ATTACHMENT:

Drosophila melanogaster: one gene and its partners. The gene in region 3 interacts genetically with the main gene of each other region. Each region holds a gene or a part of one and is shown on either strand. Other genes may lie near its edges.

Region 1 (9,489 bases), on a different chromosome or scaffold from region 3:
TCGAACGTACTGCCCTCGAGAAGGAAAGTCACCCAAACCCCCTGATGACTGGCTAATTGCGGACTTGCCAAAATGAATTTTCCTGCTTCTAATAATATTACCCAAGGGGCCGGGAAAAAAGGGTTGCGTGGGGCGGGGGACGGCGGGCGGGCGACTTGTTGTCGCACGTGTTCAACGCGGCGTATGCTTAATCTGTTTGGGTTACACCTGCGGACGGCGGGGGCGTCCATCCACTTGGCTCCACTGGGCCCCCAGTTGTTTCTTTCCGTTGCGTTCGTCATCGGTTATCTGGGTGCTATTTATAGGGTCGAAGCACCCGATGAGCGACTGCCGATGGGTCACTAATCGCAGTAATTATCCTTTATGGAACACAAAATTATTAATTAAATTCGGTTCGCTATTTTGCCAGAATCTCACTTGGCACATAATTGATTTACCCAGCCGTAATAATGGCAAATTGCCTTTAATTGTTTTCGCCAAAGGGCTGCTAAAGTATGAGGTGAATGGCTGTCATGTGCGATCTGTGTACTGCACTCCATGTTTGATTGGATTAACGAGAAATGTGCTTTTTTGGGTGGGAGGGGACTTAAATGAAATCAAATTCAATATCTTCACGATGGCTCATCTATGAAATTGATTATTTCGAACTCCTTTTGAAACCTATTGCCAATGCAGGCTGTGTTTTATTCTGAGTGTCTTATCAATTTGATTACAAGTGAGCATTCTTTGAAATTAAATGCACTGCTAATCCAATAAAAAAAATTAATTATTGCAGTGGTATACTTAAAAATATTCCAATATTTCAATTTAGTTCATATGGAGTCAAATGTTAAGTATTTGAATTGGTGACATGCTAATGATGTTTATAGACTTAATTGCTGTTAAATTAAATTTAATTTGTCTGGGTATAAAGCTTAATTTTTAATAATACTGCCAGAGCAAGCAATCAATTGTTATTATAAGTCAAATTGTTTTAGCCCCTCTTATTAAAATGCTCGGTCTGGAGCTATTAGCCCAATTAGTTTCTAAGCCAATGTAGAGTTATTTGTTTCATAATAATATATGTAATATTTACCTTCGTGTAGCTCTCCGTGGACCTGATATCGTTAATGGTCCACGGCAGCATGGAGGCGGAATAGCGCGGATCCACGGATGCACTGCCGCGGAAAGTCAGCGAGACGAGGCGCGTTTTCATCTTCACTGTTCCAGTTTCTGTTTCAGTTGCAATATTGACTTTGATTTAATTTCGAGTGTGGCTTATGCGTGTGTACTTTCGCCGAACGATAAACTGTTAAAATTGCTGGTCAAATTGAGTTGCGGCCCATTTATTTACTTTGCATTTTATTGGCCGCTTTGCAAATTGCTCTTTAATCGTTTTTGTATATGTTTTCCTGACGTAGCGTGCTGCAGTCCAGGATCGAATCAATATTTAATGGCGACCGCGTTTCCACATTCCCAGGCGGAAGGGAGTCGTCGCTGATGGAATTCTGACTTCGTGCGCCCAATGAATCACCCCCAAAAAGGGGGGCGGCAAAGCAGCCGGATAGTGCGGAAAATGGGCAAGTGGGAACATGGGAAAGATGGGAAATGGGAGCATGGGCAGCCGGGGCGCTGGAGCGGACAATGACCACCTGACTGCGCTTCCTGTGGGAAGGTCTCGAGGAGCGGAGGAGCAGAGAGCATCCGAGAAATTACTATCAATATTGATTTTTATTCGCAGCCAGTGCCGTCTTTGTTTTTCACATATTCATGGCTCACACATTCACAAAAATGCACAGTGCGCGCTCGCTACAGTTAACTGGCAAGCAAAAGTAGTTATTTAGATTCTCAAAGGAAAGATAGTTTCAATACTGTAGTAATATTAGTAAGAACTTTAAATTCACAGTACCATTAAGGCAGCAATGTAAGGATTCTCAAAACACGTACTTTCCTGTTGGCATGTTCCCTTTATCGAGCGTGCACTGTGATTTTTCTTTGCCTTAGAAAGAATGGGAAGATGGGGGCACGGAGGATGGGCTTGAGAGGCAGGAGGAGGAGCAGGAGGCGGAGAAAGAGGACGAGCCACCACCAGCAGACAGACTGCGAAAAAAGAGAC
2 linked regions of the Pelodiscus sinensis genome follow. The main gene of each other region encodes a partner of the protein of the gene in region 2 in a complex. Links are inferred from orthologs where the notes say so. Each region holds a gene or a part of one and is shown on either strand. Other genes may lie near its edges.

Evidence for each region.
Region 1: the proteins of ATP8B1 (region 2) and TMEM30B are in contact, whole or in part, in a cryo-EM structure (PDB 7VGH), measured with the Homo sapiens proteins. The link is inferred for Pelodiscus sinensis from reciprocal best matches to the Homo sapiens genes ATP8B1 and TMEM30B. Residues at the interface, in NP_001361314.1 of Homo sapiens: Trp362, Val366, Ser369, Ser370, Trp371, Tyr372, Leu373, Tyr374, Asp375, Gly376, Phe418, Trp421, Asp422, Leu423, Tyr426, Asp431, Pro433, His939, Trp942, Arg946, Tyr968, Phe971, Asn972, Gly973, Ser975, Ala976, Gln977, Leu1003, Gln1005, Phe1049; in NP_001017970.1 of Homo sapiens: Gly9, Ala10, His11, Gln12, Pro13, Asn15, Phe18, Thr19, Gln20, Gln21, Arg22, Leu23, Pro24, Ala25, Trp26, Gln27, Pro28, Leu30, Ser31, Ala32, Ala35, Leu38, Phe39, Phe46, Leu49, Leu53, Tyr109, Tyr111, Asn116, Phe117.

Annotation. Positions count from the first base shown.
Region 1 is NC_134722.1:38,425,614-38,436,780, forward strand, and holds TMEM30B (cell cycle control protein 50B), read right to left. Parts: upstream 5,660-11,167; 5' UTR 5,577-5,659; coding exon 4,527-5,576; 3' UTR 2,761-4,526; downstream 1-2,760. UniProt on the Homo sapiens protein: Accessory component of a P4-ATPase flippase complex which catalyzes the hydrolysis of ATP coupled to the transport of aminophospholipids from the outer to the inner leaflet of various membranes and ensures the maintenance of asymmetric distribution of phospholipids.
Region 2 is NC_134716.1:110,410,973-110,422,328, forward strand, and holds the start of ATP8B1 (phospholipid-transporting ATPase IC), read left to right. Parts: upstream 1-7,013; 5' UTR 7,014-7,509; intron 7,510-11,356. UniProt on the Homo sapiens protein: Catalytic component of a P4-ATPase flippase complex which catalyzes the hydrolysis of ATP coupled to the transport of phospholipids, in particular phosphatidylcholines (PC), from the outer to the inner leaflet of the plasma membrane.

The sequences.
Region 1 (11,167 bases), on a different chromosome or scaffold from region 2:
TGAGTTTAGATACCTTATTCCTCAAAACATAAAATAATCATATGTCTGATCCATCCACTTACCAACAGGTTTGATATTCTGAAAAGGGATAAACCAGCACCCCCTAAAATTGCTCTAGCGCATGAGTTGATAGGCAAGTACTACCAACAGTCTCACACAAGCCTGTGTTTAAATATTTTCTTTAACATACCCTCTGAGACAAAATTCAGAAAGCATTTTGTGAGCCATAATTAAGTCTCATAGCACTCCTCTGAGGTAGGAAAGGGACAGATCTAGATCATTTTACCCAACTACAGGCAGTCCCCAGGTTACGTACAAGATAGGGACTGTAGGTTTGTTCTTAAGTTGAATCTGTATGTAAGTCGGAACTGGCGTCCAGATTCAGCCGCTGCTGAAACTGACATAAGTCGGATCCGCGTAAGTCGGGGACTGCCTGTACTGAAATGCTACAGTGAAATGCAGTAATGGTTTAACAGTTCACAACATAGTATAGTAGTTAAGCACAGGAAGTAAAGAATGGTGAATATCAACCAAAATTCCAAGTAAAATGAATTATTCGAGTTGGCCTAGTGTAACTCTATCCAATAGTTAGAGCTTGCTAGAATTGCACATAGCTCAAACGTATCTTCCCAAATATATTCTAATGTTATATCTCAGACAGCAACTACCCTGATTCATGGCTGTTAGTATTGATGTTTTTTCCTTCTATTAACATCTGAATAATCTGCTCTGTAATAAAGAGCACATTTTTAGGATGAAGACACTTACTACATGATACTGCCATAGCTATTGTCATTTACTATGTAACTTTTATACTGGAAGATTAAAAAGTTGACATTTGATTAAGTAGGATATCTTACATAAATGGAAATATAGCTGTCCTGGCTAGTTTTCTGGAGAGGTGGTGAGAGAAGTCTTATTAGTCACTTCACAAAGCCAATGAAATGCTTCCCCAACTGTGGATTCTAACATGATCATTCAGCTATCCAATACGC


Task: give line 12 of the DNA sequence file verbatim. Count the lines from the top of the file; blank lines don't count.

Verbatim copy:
TGAGTTTAGATACCTTATTCCTCAAAACATAAAATAATCATATGTCTGATCCATCCACTTACCAACAGGTTTGATATTCTGAAAAGGGATAAACCAGCACCCCCTAAAATTGCTCTAGCGCATGAGTTGATAGGCAAGTACTACCAACAGTCTCACACAAGCCTGTGTTTAAATATTTTCTTTAACATACCCTCTGAGACAAAATTCAGAAAGCATTTTGTGAGCCATAATTAAGTCTCATAGCACTCCTCTGAGGTAGGAAAGGGACAGATCTAGATCATTTTACCCAACTACAGGCAGTCCCCAGGTTACGTACAAGATAGGGACTGTAGGTTTGTTCTTAAGTTGAATCTGTATGTAAGTCGGAACTGGCGTCCAGATTCAGCCGCTGCTGAAACTGACATAAGTCGGATCCGCGTAAGTCGGGGACTGCCTGTACTGAAATGCTACAGTGAAATGCAGTAATGGTTTAACAGTTCACAACATAGTATAGTAGTTAAGCACAGGAAGTAAAGAATGGTGAATATCAACCAAAATTCCAAGTAAAATGAATTATTCGAGTTGGCCTAGTGTAACTCTATCCAATAGTTAGAGCTTGCTAGAATTGCACATAGCTCAAACGTATCTTCCCAAATATATTCTAATGTTATATCTCAGACAGCAACTACCCTGATTCATGGCTGTTAGTATTGATGTTTTTTCCTTCTATTAACATCTGAATAATCTGCTCTGTAATAAAGAGCACATTTTTAGGATGAAGACACTTACTACATGATACTGCCATAGCTATTGTCATTTACTATGTAACTTTTATACTGGAAGATTAAAAAGTTGACATTTGATTAAGTAGGATATCTTACATAAATGGAAATATAGCTGTCCTGGCTAGTTTTCTGGAGAGGTGGTGAGAGAAGTCTTATTAGTCACTTCACAAAGCCAATGAAATGCTTCCCCAACTGTGGATTCTAACATGATCATTCAGCTATCCAATACGC